Born in Cleveland, Ohio, in 1869.
  Attended Brown University and the University of Pennsylvania. He played football at both schools.
  First coaching job was at Oberlin College for one year.
  Next he coached at Akron University, again for one year.
  Returned to Oberlin for another year.
  Went to Auburn University for five years.
  Left for Clemson in 1900 and stayed through the 1903 season.
  In 1904, he came to coach at Georgia Tech, which was his longest tour of duty, staying for 16 seasons.
  In 1905, he was responsible for getting the land leveled at North Avenue and Techwood, laying out the first game field.
  Heisman's record at Tech was 102-27-7.
  He was active in the Atlanta community and served as the president of the Atlanta Crackers.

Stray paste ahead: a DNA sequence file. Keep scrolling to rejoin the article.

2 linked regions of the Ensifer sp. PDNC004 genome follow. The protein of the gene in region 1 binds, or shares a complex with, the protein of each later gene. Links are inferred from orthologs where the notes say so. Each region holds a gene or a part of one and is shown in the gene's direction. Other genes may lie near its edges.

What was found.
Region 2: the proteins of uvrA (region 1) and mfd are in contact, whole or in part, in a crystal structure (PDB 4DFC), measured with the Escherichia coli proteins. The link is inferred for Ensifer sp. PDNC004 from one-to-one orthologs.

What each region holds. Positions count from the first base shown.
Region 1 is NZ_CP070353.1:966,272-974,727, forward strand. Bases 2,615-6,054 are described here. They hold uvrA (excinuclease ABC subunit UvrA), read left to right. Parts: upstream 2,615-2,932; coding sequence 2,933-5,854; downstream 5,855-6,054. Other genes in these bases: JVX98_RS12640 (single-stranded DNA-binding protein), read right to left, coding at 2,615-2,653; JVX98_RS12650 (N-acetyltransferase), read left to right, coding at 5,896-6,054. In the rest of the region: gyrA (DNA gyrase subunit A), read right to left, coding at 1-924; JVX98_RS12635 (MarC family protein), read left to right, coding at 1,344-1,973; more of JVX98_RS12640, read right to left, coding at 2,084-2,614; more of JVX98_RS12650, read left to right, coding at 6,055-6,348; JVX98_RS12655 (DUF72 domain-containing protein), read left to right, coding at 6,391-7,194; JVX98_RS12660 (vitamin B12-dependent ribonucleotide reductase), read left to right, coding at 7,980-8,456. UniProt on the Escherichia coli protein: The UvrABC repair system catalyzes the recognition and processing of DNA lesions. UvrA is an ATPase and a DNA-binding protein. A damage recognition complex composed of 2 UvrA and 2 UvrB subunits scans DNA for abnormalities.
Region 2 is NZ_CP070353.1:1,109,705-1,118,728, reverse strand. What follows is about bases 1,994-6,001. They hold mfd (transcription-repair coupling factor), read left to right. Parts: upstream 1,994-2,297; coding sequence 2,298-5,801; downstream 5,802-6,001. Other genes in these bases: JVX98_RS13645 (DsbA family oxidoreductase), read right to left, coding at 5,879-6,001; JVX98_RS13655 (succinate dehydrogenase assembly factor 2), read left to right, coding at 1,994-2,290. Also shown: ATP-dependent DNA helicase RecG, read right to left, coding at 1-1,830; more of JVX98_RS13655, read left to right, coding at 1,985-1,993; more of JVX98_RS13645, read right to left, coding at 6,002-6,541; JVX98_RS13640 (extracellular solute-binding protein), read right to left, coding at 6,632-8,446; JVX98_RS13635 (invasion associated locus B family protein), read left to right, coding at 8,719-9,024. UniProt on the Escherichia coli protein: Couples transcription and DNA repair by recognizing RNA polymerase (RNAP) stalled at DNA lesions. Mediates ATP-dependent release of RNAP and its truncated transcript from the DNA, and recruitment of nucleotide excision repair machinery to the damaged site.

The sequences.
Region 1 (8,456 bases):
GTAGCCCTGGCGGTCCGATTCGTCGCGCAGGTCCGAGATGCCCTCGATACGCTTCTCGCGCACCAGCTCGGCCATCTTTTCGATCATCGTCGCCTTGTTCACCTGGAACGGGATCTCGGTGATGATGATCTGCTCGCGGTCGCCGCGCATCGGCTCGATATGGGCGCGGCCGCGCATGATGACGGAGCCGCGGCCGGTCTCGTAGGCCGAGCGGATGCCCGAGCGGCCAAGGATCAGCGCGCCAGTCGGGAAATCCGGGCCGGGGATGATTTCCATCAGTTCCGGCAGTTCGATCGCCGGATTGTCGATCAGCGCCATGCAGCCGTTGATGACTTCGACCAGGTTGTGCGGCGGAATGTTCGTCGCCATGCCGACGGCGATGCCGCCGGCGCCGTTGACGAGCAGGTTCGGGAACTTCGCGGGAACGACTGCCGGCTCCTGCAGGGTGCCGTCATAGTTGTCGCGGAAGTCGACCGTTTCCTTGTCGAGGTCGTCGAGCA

He was the manager of a summer stock theatrical company and spent his off seasons traveling around the country in performances.
  The 1915 and 1916 teams were unbeaten and in 1917 were national champions.
  Heisman coached the 222-0 victory over Cumberland University in 1916; he intended the victory to belittle the sportswriters who focused on the number of points scored instead of the skill of the players.
  He was the founder of the American Coaches Association.
  He was the athletic director of the Downtown Athletic Club in New York City.
  The Heisman Memorial Trophy was named after him after he passed away in 1935.
John Heisman

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